How To Handle Church Burnout

Woodside Bible Church
Woodside Bible Church
4 min readMar 14, 2024


If you ever want to know what the world thinks about a particular topic, there are two places I always default to when beginning my research: Reddit or Twitter (sorry, I refuse to call it X). These two platforms, albeit chaotic and messy, are usually solid gauges of people’s opinions on any given topic. So naturally, when I wanted to learn more about what the world felt about burnout, my first stop was these platforms.

After scrolling through a few Reddit threads, I found myself in an interesting sub-thread about church burnout. This naturally piqued my interest and I started to dig a little deeper. Sure enough, not only is church burnout a very real thing, but it turns out to be something I’ve personally experienced.

We all get tired — whether it be from hard work, daily stress, or unforeseen circumstances. But usually, with rest and maybe a good meal, we can come out on the other side feeling refreshed and recharged. Burnout, however, is a completely different experience. It’s something that can cause us to feel continuously tired or lethargic even after extended periods of rest.

Maybe you’ve experienced burnout before. If you have, you’ll know that the worse the burnout becomes, the more exhausted and frustrated we can get — often leading to cynicism, decreased productivity, increased stress, and sometimes a desire to leave whatever situation, job, etc. that’s causing the strain. Unfortunately, these feelings are all too real for some of us when it comes to church. Let me explain.

When I was deep in the Reddit-thread rabbit hole, none of the church burnout stories I read were from people who’d worked at a church or had jobs in full-time ministry. Instead, they were regular church attendees trying to balance the push and pull of their daily lives with the obligation they felt to serve within the church.

Now before you come at me and say, “Ravae, we don’t serve out of obligation! We serve because we love Jesus,” let it be known that, yes, I’m aware. But as I read through these Reddit stories, I realized that the joy of serving can quickly turn into burnout if we’re not carefully protecting our time. Burnout like this can lead to resentment — not just against the church itself, but against God.

There was a season of my life where I felt like I was doing it all — working, trying to maintain a social life, and taking care of my household responsibilities, all while serving as much as I could both inside and outside of the church.

I was exhausted, anxious, and overwhelmed all the time, and I felt like I couldn’t say no because if I did, I’d immediately be wracked with guilt. I didn’t take joy in serving anymore because I was physically exhausted from everything that I had going on. I showed up to check a box because “that’s what good Christians do.” It got to the point where Sunday morning would roll around and I didn’t want to go to church at all. This was me experiencing church burnout.

Quite frankly, this is exactly what Satan wants. He wants us to resent God and the church, and he’ll use any tactic necessary to do so. He’ll overload and overrun our schedules, feeding us the lie that being busy gives us some type of status or value — that we’re at our “best” when we’re the most sought after, or that we’re winning the parenting game when our kids make it onto the “best” sports team. The list can go on and on.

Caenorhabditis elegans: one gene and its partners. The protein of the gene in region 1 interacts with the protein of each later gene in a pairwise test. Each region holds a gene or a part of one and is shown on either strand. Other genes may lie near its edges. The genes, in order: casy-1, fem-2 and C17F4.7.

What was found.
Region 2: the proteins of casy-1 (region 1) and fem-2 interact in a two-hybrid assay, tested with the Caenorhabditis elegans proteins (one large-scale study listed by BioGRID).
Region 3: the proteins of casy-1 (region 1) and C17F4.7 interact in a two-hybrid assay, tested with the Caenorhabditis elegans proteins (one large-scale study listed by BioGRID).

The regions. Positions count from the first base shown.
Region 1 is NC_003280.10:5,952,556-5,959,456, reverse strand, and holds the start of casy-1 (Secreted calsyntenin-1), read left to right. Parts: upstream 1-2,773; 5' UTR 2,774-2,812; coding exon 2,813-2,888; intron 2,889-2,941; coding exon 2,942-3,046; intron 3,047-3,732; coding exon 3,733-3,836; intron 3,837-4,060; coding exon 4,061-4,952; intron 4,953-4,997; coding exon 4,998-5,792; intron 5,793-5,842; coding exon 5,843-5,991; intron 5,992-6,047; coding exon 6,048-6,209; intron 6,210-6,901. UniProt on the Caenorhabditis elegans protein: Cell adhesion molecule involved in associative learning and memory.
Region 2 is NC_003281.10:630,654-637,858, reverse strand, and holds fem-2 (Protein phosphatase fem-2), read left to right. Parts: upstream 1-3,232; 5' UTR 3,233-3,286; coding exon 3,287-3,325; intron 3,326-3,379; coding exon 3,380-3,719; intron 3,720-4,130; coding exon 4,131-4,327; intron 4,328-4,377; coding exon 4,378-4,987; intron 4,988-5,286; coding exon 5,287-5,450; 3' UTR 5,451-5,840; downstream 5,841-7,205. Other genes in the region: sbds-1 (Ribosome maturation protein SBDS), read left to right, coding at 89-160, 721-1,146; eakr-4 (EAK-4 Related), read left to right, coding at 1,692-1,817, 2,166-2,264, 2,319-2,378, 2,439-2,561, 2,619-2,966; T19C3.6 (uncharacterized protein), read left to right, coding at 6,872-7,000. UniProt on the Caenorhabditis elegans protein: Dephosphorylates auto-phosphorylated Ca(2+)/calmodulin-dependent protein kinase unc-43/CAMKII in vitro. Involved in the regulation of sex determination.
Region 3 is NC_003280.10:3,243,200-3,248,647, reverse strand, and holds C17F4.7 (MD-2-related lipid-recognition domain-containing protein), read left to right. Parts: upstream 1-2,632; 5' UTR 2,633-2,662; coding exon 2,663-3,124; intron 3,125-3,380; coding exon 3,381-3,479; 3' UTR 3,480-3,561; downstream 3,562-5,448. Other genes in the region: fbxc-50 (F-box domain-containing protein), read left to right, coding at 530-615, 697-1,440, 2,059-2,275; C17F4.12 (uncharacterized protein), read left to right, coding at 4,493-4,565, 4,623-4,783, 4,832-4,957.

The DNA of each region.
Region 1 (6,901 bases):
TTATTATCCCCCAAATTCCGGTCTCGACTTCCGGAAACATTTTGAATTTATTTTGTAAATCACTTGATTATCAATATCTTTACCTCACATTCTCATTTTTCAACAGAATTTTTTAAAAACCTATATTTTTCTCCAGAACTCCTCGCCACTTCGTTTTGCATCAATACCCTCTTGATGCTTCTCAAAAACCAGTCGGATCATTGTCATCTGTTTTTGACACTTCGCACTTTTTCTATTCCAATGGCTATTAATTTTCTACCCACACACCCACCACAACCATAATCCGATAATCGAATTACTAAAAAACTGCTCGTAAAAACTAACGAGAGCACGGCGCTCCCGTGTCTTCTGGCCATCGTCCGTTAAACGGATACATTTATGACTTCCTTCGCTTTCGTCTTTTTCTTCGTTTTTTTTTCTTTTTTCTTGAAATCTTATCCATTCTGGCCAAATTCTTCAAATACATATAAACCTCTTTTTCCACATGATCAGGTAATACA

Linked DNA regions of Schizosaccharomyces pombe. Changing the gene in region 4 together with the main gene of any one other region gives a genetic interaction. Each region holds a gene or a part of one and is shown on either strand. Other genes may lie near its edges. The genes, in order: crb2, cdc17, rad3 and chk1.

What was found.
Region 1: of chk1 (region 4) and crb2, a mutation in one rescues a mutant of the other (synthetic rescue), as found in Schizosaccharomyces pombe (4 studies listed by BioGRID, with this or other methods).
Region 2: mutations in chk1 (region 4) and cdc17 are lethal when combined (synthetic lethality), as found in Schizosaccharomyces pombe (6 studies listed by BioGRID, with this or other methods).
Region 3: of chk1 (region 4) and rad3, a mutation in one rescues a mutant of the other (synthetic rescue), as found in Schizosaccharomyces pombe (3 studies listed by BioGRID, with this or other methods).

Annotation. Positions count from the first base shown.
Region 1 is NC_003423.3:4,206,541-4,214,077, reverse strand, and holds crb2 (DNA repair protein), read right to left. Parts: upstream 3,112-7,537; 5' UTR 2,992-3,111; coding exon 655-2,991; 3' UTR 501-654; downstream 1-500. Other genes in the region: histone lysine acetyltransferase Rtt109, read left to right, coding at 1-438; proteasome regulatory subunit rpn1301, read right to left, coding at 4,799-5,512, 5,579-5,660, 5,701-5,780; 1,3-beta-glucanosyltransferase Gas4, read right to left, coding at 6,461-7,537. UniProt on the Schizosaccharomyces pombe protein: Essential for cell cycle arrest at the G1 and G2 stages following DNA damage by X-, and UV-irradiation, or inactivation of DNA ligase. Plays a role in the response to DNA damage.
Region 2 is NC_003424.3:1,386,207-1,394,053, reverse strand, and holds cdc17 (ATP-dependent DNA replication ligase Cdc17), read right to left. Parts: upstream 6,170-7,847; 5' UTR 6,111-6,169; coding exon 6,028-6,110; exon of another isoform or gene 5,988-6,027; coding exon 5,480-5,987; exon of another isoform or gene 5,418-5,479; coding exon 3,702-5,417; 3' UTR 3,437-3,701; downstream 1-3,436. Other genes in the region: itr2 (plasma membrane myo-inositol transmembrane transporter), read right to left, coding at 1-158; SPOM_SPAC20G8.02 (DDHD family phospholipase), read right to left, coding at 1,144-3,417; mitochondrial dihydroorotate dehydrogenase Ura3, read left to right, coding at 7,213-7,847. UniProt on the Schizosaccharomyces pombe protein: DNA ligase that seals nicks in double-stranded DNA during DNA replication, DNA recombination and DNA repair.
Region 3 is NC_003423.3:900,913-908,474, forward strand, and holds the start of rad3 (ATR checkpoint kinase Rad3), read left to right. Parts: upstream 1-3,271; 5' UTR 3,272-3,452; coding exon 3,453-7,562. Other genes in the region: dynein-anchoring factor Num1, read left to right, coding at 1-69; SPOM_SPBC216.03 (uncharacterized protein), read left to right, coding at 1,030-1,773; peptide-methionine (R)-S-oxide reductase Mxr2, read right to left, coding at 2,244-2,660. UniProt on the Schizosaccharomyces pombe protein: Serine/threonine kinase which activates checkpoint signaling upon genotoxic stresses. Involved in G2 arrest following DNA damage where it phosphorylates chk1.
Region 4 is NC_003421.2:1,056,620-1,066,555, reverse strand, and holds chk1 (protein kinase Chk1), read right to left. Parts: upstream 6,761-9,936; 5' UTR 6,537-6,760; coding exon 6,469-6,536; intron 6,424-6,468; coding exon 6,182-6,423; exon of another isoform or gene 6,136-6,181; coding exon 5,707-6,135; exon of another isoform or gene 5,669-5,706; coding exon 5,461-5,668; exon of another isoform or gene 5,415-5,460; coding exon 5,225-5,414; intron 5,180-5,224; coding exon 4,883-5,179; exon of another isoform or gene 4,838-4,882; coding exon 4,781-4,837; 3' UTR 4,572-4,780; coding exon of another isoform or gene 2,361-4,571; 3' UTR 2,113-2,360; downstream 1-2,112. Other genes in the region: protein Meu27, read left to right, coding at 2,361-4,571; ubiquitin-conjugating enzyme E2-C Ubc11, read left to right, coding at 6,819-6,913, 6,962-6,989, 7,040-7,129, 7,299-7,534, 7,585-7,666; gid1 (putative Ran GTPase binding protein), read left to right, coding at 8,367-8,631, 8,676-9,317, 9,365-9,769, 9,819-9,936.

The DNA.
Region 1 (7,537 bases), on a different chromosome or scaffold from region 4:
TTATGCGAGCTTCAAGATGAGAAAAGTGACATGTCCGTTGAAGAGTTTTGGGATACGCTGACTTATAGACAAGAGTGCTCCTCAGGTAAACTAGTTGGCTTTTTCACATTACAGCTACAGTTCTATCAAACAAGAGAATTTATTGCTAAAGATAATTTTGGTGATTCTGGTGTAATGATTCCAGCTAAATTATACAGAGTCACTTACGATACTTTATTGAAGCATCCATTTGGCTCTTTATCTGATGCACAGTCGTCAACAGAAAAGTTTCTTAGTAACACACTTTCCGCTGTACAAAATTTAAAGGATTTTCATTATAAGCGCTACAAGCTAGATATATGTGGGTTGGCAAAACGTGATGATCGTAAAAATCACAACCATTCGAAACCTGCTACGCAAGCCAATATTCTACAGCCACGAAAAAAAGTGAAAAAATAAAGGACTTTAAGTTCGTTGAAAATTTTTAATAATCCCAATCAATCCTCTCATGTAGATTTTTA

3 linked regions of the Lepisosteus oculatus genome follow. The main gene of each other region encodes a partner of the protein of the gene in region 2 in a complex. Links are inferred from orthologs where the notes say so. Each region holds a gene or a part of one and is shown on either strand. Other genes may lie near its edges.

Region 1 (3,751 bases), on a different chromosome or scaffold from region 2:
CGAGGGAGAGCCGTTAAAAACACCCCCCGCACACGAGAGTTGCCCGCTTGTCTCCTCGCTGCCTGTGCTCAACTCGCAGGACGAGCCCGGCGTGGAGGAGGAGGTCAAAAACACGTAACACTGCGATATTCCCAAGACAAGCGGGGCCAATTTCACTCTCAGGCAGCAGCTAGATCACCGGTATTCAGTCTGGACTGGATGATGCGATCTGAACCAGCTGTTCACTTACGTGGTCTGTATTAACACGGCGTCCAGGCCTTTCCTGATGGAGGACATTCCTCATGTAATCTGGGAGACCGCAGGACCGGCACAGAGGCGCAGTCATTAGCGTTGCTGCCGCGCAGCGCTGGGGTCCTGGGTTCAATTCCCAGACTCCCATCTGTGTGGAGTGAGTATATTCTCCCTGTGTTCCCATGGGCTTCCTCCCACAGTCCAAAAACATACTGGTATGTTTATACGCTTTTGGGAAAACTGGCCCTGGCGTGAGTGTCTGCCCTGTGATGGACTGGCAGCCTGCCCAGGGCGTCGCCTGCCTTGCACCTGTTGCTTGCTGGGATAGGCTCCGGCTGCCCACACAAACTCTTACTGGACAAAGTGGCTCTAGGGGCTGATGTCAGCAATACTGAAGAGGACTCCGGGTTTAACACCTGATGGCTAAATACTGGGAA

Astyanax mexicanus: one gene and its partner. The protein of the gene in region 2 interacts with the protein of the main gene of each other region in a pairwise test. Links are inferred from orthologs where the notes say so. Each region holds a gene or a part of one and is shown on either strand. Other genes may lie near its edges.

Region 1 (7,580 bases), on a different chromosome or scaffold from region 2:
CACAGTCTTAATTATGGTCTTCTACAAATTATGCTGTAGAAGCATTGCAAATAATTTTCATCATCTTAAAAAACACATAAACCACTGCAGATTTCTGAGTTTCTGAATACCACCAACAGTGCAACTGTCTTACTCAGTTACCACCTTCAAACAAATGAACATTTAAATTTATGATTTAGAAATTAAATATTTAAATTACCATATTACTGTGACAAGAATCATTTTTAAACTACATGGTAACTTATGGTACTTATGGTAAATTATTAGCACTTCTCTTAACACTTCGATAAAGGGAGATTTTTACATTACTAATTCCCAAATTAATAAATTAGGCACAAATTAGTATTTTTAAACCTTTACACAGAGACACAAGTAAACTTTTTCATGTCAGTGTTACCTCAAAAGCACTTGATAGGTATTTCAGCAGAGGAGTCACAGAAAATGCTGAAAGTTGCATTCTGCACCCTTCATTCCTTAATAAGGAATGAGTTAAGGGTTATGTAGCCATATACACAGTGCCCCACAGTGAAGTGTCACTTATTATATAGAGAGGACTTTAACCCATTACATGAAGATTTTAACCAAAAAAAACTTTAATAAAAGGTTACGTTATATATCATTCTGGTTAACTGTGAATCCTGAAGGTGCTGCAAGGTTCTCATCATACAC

This begs the question — how do we combat burnout? The answer is simple: we need to prioritize seasons of true rest. We need to be okay with saying no to things, even if it means saying no to good things. Now, please don’t misunderstand me. I’m not saying we need to stop serving or completely ignore the church when we get tired — it’s essential that we, as the body of Christ, serve the church. However, as individual members of the body, we don’t have to do it all or carry the burden alone.

The word rest appears in Scripture over 800 times, so it’s pretty safe to assume that rest is important to God. I mean, even He rested (Genesis 2:2–3)! The biggest lesson I learned in my season of church burnout was the importance of taking a step back and resting — not just from serving at church, but in all areas of my life. When we say yes to everything, we often forget that we’ll have to say no to something else. Sometimes that no is to our own mental health.

Jesus says in Matthew 11 that He is the giver of rest. If Jesus is the one who gives us rest, then it’s important that we take it. If you’re experiencing burnout of any kind, let me encourage you to look at your schedule and ask:

1️⃣ What’s absolutely necessary?

2️⃣ What brings me the most joy?

3️⃣ How can I best glorify God with my time?

Then pray that God will fill you with the wisdom to know where and when you need to take a step back and enter into a season of rest. My hope is that each of you can experience true rest that is found only in our Savior, Jesus.

Written by: Dr. Ravae Wilson
Published by Woodside Bible Church,



Woodside Bible Church
Woodside Bible Church

We exist to help people belong to Christ, grow in Christ, and reach the world for Christ across Southeast Michigan and the globe.